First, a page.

Dave King has been lauded as the firebrand drummer and co-composer behind the groundbreaking Bad Plus trio. His interest in various musical styles and situations has found him active in contemporary jazz, rock, electronic music and progressive improvisation based ensembles. But for all his divergent interests, King has remained a student and practitioner in the jazz drumming tradition. On his new Sunnyside record I’ve Been Ringing You, King realized his desire to create a modern jazz recording using straight ahead and avant-garde tendencies built off of the jazz tradition he has held so dear.
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My Kind of Blues was originally released in late 1960 on the budget label Crown. On this session, B.B. King dropped the smooth big band sound of his previous release, B.B. King Wails, to an instrumentally stripped-down unit of bass, drums, piano, and, of course, his beloved guitar Lucille. This date took one day to record and is said to be one of King's personal favorites. Any of B.B. King's early Crown releases are essential, and considering that the 2003 Ace reissues feature previously unissued bonus tracks and midline pricing, these are the ones to grab. According to the liner notes, these bonus tracks are included for being "small combo tracks that continue the traditional blues theme, and allow plenty of space for B.B.'s guitar." Unfortunately, recording dates for these aren't given, but they do include five previously unissued tracks from his Modern sessions, as well as an undubbed version of "Looking the World Over"; an overdubbed version of "Walking Dr. Bill"; and a previously unissued take of "Hold That Train..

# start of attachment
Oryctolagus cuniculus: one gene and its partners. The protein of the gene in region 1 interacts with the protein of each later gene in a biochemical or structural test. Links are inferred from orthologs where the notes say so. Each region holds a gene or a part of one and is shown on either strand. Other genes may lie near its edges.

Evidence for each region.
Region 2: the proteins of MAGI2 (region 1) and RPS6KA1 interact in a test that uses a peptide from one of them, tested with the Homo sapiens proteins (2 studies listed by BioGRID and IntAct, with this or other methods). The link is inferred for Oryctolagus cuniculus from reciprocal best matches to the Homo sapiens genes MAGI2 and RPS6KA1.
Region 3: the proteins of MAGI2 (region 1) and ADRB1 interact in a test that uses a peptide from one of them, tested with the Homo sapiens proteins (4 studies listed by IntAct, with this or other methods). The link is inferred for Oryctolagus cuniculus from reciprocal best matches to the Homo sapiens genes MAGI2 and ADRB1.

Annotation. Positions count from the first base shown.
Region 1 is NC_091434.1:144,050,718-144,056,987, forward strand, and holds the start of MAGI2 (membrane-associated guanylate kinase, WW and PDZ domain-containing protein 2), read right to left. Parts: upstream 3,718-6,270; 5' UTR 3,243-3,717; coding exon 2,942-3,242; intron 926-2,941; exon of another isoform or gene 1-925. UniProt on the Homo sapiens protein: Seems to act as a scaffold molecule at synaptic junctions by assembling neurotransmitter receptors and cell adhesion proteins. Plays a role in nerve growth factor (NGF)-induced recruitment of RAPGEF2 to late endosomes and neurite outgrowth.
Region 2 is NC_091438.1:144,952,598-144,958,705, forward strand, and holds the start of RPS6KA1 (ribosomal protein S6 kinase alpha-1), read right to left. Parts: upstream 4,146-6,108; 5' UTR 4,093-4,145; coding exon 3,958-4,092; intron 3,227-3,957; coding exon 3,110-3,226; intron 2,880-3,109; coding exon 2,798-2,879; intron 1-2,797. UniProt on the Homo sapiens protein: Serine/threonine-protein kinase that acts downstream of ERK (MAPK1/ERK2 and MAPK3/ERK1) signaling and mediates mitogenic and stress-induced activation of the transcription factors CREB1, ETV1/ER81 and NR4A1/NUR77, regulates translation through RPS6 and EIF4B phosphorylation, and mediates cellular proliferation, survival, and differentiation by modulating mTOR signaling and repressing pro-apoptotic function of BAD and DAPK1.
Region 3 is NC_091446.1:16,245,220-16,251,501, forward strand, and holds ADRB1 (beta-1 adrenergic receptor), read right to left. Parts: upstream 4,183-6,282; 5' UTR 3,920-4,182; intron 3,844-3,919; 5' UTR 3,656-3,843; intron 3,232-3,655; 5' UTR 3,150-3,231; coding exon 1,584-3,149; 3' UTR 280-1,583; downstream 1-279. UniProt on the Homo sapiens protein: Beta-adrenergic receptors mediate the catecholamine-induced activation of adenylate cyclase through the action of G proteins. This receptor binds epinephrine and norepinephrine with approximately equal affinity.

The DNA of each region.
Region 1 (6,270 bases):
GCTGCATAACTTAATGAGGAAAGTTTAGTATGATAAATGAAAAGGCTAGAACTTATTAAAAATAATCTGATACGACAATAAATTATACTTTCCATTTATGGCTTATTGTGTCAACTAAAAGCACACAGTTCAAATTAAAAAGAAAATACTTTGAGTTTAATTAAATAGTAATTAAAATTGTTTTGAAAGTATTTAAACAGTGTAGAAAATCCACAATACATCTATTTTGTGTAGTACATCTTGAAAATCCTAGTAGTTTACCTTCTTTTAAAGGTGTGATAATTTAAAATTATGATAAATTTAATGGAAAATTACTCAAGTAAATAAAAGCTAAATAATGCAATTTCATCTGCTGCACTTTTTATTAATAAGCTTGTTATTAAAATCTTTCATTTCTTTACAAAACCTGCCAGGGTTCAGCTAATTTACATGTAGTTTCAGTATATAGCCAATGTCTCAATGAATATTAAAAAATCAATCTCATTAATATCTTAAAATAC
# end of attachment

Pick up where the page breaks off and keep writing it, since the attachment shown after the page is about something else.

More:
Nat King Cole's album 10th Anniversary proved to be an interesting watershed in his career. First finding fame as a popular jazz pianist leading a trio, Cole gradually added more and more vocals until he had pretty much left jazz behind for a full-time career as a singer. This compilation, issued on LP in 1955, drew from unreleased recordings from both his jazz and easy listening sessions. One can hear Cole's growth as a singer in his jazz tracks, scatting a bit in his "Lulubelle," though it is his impressive piano that dominates another original, "I'm an Errand Boy for Rhythm." "Peaches" is a rather pedestrian affair with the heavy-handed bongos of Jack Costanzo proving to be more of a distraction than a benefit. The easy listening vocals are a mixed bag. "Too Soon" is overwhelmed by Nelson Riddle's strings, though Dave Cavanaugh's campy Western satire "Rough Ridin'" fares better. Liner note writer James Ritz sings praises for Les Baxter's scoring of the ballad "The Story of My Wife," though the bland arrangement and melody bring to mind the prevailing attitude among other arrangers of the '50s ("The less Baxter, the better!").